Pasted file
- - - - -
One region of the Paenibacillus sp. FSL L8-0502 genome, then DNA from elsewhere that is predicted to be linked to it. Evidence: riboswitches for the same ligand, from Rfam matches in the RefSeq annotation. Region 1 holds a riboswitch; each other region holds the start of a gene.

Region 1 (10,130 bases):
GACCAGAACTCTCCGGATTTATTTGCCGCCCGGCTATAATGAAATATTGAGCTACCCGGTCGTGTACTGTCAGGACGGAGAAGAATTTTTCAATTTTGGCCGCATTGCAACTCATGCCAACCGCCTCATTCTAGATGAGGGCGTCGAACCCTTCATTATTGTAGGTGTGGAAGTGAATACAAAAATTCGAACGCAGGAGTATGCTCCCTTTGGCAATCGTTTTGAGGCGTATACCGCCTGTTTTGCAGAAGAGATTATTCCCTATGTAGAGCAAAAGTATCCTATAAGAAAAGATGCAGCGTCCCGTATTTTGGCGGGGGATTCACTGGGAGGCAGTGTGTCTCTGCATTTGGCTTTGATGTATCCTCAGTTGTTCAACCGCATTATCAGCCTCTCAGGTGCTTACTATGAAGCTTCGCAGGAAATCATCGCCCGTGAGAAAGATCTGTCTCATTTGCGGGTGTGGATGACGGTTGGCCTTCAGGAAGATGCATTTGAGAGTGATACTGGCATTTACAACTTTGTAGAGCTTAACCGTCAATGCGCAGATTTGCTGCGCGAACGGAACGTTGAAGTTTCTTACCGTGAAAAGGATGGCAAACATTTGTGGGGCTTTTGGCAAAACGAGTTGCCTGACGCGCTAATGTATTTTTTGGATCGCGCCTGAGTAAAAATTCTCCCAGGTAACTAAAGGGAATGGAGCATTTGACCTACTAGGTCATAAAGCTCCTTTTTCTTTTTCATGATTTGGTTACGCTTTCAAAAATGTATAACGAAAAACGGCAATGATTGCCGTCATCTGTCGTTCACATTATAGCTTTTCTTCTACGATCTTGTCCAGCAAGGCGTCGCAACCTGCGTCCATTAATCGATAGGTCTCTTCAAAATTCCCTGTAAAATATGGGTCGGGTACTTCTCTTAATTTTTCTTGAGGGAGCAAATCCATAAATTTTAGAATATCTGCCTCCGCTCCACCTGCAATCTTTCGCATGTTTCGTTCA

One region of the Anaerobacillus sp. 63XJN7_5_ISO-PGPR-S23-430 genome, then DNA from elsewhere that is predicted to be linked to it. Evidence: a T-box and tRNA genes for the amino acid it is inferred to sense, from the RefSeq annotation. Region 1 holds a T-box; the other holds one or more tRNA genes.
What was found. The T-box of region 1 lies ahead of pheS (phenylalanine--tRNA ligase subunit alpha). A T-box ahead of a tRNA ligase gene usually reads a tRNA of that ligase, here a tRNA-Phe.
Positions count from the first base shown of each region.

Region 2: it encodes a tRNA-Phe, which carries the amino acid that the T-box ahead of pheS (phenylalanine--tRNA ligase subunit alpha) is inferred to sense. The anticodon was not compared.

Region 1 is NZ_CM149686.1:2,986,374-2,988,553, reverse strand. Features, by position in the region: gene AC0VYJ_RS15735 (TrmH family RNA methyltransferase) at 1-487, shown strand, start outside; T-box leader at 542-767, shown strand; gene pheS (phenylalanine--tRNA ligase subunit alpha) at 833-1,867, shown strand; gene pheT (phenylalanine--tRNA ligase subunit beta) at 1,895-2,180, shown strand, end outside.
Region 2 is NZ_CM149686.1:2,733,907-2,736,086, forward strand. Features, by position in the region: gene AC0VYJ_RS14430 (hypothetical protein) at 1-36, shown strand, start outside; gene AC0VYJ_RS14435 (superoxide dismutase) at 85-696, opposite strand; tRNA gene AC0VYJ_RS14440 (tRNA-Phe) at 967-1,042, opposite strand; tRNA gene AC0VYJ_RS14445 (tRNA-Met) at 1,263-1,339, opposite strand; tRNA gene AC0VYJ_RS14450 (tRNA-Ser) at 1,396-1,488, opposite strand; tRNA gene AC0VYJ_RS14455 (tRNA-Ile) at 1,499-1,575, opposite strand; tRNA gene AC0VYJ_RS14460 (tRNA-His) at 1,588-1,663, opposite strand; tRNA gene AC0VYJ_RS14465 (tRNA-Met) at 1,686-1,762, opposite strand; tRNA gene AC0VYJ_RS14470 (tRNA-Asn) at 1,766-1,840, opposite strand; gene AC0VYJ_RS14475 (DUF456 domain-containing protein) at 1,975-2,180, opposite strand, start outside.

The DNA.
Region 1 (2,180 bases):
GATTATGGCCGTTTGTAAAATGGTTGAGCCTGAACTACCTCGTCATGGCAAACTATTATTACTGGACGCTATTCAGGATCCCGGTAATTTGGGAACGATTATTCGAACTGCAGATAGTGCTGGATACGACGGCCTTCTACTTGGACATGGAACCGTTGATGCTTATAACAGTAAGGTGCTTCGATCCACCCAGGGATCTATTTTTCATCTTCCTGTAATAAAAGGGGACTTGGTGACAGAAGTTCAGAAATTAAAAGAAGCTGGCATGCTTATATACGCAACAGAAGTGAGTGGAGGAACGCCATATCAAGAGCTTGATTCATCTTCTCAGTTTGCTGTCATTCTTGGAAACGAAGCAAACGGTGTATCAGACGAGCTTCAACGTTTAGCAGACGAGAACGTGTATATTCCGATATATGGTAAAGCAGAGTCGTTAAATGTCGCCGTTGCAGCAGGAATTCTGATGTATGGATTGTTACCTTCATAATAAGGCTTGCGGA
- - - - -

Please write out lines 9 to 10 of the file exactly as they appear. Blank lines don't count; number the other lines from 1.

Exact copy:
Region 2 is NZ_CM149686.1:2,733,907-2,736,086, forward strand. Features, by position in the region: gene AC0VYJ_RS14430 (hypothetical protein) at 1-36, shown strand, start outside; gene AC0VYJ_RS14435 (superoxide dismutase) at 85-696, opposite strand; tRNA gene AC0VYJ_RS14440 (tRNA-Phe) at 967-1,042, opposite strand; tRNA gene AC0VYJ_RS14445 (tRNA-Met) at 1,263-1,339, opposite strand; tRNA gene AC0VYJ_RS14450 (tRNA-Ser) at 1,396-1,488, opposite strand; tRNA gene AC0VYJ_RS14455 (tRNA-Ile) at 1,499-1,575, opposite strand; tRNA gene AC0VYJ_RS14460 (tRNA-His) at 1,588-1,663, opposite strand; tRNA gene AC0VYJ_RS14465 (tRNA-Met) at 1,686-1,762, opposite strand; tRNA gene AC0VYJ_RS14470 (tRNA-Asn) at 1,766-1,840, opposite strand; gene AC0VYJ_RS14475 (DUF456 domain-containing protein) at 1,975-2,180, opposite strand, start outside.

The DNA.